Books I Read In 2021 (and my fave five)

On occasion, people will ask me for book recommendations & while I’m willing to oblige, it’s not without slight reservation. To me, books fall into the same categories as food & music. What I like, piques my interest, or resonates within me can be vastly different than what another would find deeply satisfying & fulfilling. It’s also no different than when someone has avidly recommended a book to me, which I read only to be left wondering what was so great about that? It’s neither right or wrong & just symbolizes our differences.

This can occur within ourselves, as well. Sometimes while rereading a book I once considered life changing & profound, I’m left wanting more & missing the sense of awe & wonder, like I first experienced. Similar to trying to recreate a memory in that it simply doesn’t hold the same wonder-filled significance. Conversely, there are books that didn’t impact me so much whilst reading them, but months & sometimes years later, I find myself surprised at how often I revisit it in my thoughts.

  1. Open House, Katie Sise
  2. Like Brothers, Mark Duplass & Jay Duplass
  3. Antiracist Baby, Ibram X Kindi
  4. The Last of the Moon Girls, Barbara Davis
  5. Middlesex, Jeffrey Eugenides
  6. Hadley & Grace, Suzanne Redfearn
  7. A Widow’s Story: A Memoir, Joyce Carol Oates
  8. Love’s Executioner, Irvin Yalom
  9. Hallelujah Anyway, Anne Lamott
  10. The Secret Lives of Church Ladies, Deesha Philyaw
  11. After Alice Fell, Kim Taylor Blakemore
  12. Best Friends Forever, Jennifer Weiner
  13. Burnout: The Secret to Unlocking the Stress Cycle, Emily Nagoski, PhD & Amelia Nagoski, DMA
  14. The State of Affairs, Esther Perel
  15. Shrill, Lindy West
  16. Inheritance, Dani Shapiro
  17. What Happened To You? Conversations On Trauma, Resilience, & Healing, Bruce Perry, MD, PhD & Oprah Winfrey
  18. Tears of Amber, Sofia Segovia
  19. Last Couple Standing, Matthew Norman
  20. The Problem of Alzheimer’s, Jason Karlawish, MD
  21. Mating In Captivity, Esther Perel
  22. The Virgin Suicides, Jeffrey Eugenides
  23. Stories To Tell, Richard Marx
  24. Mercy, Jodi Picoult
  25. Fire Shut Up In My Bones, Charles M. Blow
  26. The Housekeeper, Natalie Barelli
  27. The Immortal Life of Henrietta Lacks, Rebecca Skloot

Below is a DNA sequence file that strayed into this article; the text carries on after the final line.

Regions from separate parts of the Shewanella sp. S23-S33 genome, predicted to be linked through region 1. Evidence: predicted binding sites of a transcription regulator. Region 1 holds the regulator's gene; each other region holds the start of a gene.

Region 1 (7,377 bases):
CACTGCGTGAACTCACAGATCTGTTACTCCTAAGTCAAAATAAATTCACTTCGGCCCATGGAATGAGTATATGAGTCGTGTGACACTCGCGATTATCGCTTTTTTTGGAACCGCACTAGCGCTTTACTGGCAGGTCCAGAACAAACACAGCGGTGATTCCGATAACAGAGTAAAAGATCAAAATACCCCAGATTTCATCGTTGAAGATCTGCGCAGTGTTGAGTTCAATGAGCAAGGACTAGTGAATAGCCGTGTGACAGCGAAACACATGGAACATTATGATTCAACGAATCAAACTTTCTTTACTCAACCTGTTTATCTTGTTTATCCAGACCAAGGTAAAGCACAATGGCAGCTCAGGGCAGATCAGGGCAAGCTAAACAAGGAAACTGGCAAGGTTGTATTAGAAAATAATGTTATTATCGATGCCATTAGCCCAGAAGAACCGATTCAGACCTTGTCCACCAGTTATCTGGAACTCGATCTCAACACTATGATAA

28. Plenty: A Memoir of Food & Family, Hannah Howard
  29. The Weight of Ink, Rachel Kadish
  30. Beneath Devil’s Bridge, Loreth Anne White
  31. Uncomfortable Conversations With a Black Man, Emmanuel Acho
  32. Night Road, Kristin Hannah
  33. The Seven Day Switch, Kelly Harms
  34. Apples Never Fall, Liane Moriarty
  35. Unbound, Tarana Burke
  36. Love Warrior, Glennon Doyle
  37. Lolita, Vladimir Nabokov
  38. The Menopause Manifesto, Dr. Jen Gunter
  39. The Four Seasons of Marriage, Gary Chapman
  40. The Storyteller: Tales of Life & Music, Dave Grohl
  41. The Dutch House, Ann Patchett
  42. Somebody’s Daughter, Ashley C. Ford
  43. No Cure For Being Human: And Other Truths I Need To Hear, Kate Bowler
  44. A Familiar Sight, Brianna Labuskes

My favorite five: (In no order of favorites, but read chronologically)

Fiction: “The timing of of the thing had to be just so in order for me to become the person I am. Delay the act by an hour & you change the gene selection.”

Collection of short stories: “How do you make love to a physicist? With your whole self, quivering, lush, unafraid.”

Nonfiction: “Even if you’ve accumulated a house full of nice things & the picture of your life fits in a beautiful frame, if you’ve experienced trauma, but haven’t excavated it, the wounded parts of you will affect everything you’ve managed to build.”

Memoir: “That’s one of the great things about music. You can sing a song to 85,000 people & they’ll sing it back for 85,000 different reasons.”

Memoir: “Everybody pretends that you only die once, but that’s not true. You can die to a thousand possible futures in the course of a single, stupid life.”

“It takes great courage to live. Period. There are fears and disappointments and failures every day and, in the end, the hero dies. It must be cinematic to watch us from above.”
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